When a client who always comes to my classes and stops by my office frequently had a medical emergency, I learned a lot about emergencies and how personal priorities differ. I was by her side until the ambulance swept her away to a hospital just five minutes from my house. I checked in with my supervisor and was encouraged to visit her during her hospital stay.
Think about it for a minute. If you had been homeless for years, if you lived in a shelter, if you had to be physically present every evening to guarantee yourself a bed, if going to the hospital mean losing your bed, what would you do? Can you imagine having to choose between going to the hospital to address your medical emergency or going back to the shelter for your bed? I can’t imagine having to do that, yet this situation is not an outlier–women using services at N Street Village experience life impacting decisions like this every day.
I decided to make the visit. And, I couldn’t be happier with my decision. The smile on her face when I walked into her hospital room while she ate dinner was a look that would warm even the coldest of hearts. Not in her wildest dreams did she expect a hospital visitor, especially me, a 22-year old staff member.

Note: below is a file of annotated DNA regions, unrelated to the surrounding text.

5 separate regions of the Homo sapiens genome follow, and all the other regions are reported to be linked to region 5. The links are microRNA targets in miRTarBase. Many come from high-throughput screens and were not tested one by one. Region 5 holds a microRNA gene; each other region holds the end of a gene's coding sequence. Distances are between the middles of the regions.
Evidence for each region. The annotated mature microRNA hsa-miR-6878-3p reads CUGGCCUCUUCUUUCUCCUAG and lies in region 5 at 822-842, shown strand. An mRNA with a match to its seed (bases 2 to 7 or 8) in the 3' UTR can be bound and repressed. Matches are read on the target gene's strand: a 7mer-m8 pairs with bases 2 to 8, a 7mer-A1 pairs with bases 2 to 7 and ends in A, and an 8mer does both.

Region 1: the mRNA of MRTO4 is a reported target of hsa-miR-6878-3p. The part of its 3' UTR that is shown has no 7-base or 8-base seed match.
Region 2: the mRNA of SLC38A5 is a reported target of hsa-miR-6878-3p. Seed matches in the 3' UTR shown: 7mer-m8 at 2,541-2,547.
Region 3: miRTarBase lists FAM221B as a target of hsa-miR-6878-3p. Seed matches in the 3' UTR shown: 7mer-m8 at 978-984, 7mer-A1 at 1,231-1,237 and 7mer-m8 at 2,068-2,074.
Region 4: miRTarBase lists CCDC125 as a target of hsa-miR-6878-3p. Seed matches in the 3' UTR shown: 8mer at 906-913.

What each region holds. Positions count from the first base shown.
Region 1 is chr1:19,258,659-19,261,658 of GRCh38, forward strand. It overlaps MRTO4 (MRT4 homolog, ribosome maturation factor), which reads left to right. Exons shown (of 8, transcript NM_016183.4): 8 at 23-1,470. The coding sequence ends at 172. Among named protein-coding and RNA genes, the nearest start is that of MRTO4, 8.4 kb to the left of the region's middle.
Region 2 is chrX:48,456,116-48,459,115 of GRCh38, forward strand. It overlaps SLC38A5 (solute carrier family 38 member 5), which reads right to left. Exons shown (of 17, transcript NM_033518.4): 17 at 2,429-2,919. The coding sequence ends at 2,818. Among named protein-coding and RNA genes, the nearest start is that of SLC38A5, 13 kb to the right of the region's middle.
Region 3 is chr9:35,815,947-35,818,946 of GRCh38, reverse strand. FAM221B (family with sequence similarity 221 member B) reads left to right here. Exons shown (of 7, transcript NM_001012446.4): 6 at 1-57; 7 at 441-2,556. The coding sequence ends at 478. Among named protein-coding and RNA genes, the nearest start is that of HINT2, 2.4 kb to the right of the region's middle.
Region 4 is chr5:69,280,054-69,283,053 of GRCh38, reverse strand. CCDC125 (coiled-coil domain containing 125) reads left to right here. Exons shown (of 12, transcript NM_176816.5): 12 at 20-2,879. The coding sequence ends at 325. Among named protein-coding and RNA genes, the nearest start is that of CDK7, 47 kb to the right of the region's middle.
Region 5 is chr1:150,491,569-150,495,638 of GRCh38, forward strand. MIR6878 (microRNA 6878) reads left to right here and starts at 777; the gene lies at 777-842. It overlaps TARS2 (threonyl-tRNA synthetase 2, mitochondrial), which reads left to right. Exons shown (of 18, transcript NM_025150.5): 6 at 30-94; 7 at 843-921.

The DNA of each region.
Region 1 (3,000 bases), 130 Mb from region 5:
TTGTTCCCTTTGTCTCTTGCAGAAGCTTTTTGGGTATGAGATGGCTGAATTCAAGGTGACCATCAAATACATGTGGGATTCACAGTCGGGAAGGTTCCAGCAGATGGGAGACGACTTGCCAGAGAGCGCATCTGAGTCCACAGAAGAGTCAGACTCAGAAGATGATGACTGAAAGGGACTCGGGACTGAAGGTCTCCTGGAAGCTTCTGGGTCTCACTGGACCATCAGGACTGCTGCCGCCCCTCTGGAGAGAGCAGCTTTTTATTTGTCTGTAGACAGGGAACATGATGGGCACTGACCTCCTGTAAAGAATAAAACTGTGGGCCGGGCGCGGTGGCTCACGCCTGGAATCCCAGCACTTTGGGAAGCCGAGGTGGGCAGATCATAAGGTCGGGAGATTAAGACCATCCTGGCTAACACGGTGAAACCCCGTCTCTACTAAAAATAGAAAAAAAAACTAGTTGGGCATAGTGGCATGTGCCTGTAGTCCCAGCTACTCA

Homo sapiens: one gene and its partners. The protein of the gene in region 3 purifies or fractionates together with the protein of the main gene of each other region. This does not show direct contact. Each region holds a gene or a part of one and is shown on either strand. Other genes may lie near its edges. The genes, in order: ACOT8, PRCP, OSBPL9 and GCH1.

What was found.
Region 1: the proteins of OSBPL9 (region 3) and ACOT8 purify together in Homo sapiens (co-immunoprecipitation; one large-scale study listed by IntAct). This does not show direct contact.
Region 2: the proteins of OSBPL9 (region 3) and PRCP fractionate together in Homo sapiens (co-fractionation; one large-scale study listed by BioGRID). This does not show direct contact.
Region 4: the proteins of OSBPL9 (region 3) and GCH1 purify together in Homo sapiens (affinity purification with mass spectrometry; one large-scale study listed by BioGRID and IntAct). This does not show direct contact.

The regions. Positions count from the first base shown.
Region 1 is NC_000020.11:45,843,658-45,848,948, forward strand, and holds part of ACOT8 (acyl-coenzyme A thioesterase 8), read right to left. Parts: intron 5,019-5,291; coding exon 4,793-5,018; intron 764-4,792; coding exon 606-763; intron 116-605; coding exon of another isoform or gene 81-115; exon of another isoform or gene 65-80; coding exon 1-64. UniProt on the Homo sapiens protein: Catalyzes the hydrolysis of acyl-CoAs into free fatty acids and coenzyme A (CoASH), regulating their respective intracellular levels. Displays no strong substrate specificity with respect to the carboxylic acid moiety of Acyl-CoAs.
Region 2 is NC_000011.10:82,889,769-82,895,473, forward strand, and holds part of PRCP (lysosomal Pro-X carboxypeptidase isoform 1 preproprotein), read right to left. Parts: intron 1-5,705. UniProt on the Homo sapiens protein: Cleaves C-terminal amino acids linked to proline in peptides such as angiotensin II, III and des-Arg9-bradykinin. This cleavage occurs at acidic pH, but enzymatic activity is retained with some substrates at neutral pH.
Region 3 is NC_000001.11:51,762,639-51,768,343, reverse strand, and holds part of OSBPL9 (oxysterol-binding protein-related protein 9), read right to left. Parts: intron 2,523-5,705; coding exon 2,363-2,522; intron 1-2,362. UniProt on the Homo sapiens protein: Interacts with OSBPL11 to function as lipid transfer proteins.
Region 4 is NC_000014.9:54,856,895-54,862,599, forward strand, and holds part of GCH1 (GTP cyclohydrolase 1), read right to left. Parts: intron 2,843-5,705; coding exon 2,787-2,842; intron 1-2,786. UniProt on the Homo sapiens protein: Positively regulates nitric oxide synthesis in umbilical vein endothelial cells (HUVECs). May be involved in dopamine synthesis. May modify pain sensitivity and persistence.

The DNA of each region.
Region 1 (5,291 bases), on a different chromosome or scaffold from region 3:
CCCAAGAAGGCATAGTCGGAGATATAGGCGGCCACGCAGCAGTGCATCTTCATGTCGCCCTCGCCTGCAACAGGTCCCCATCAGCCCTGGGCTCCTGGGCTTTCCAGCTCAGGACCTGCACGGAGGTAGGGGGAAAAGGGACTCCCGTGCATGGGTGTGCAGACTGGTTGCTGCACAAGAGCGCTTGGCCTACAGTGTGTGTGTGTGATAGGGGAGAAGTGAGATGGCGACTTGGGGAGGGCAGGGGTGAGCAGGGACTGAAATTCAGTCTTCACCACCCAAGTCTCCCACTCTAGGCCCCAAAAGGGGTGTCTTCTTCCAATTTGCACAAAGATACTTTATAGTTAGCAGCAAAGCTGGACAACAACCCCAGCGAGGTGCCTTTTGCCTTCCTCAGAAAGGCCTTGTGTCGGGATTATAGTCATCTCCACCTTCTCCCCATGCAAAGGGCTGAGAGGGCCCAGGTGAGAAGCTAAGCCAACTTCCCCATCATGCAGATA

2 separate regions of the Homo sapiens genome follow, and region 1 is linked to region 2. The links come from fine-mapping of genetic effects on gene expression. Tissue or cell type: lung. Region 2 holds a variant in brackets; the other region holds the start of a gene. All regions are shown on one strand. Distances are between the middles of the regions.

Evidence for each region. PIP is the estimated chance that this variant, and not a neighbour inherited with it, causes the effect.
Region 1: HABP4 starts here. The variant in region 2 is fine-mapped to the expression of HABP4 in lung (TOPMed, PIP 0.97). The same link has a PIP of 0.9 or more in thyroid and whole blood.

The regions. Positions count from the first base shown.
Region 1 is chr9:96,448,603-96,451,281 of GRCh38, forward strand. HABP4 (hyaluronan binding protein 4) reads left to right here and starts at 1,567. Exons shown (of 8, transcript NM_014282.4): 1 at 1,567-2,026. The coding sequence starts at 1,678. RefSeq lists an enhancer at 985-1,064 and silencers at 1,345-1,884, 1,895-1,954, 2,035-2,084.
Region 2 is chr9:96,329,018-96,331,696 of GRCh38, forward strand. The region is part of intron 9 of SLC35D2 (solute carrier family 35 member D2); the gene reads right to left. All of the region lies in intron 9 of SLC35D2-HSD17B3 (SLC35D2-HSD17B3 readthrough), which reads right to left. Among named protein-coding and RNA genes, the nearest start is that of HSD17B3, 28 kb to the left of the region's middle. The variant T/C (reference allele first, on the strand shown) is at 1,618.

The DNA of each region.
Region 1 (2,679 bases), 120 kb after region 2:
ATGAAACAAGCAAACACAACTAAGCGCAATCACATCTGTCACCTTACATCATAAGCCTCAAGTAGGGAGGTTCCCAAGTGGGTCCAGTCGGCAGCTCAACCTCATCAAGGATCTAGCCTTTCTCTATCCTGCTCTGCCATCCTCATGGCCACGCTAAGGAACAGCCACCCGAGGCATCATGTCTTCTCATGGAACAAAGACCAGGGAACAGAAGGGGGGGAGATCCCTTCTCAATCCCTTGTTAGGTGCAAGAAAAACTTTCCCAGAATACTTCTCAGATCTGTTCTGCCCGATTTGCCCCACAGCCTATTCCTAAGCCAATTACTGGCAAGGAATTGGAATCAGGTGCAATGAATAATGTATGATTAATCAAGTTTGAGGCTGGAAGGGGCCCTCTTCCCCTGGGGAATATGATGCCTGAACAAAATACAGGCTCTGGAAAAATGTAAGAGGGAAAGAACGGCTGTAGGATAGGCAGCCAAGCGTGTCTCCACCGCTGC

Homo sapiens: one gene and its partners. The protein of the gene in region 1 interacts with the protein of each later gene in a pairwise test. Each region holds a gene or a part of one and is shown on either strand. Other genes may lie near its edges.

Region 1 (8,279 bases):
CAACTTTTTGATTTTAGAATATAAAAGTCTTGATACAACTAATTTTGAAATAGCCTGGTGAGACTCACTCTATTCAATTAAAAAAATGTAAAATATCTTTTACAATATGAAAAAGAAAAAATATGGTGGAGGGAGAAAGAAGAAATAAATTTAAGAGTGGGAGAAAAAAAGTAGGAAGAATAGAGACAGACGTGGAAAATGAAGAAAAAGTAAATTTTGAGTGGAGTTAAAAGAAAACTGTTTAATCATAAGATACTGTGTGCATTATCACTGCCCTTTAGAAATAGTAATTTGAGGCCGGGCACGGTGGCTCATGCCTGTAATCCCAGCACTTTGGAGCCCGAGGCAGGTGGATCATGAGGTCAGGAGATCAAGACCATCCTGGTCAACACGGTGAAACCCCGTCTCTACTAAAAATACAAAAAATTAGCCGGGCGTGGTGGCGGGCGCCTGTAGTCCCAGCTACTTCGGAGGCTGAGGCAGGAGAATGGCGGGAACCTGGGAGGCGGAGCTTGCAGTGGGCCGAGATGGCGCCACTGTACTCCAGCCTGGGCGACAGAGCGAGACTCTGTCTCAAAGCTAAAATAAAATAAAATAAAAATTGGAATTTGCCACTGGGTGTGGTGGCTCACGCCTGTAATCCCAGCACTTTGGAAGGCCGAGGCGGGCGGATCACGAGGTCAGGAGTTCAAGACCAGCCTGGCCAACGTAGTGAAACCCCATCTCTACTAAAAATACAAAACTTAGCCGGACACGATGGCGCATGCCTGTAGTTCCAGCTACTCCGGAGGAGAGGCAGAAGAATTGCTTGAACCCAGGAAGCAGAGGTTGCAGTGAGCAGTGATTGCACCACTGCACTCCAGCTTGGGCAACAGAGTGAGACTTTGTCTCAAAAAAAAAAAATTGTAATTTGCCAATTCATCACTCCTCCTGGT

What she said to me in the short hour I sat with her will stay with me forever. She looked deep into my eyes and said, “Sarah, they’re telling me I’ve got to quit (smoking). And, and, I’m not ready yet. I want to be a smoker without a smoker’s problems. Smoking is all I got. It’s what I do. What would I do if I didn’t smoke? I, I, wouldn’t be nothing.”
I co-facilitate N Street Village’s smoking cessation class, Save Your Breath, every Monday afternoon. So, when she said that to me, a million things raced through my mind. I could have spit out statistics, I could have told her the steps to quit, I could have told her how she needs to quit, but I found myself oddly silent and completely humbled. Instead, I told her quitting smoking isn’t something she has to do yesterday, today, or tomorrow. I told her we can talk about harm reduction and cutting back when she’s out of the hospital, but for now to get her rest and focus on feeling better.
I walked out of the hospital and to my out-of-office life, but her comments will never walk away from me. What truly gets me is that what keeps her alive—smoking—is exactly what is killing her. All I could do in her small hospital room was to be truly present with her so she knows smoking isn’t all she’s got. She has a Village that loves her, and will support her through hospital visits and encourage her to make positive changes.
By Sarah Thappa – Sarah is a member of AIDS United’s AmeriCorps National team with the Washington AIDS Partnership and serves as the HIV Health Promotion Specialist at N Street Village. She does HIV education, counseling, outreach, and testing in addition to health promotion classes on various topics. Sarah hails from Northern Illinois and graduated from Carleton College ‘13 with a B.A. in Biology.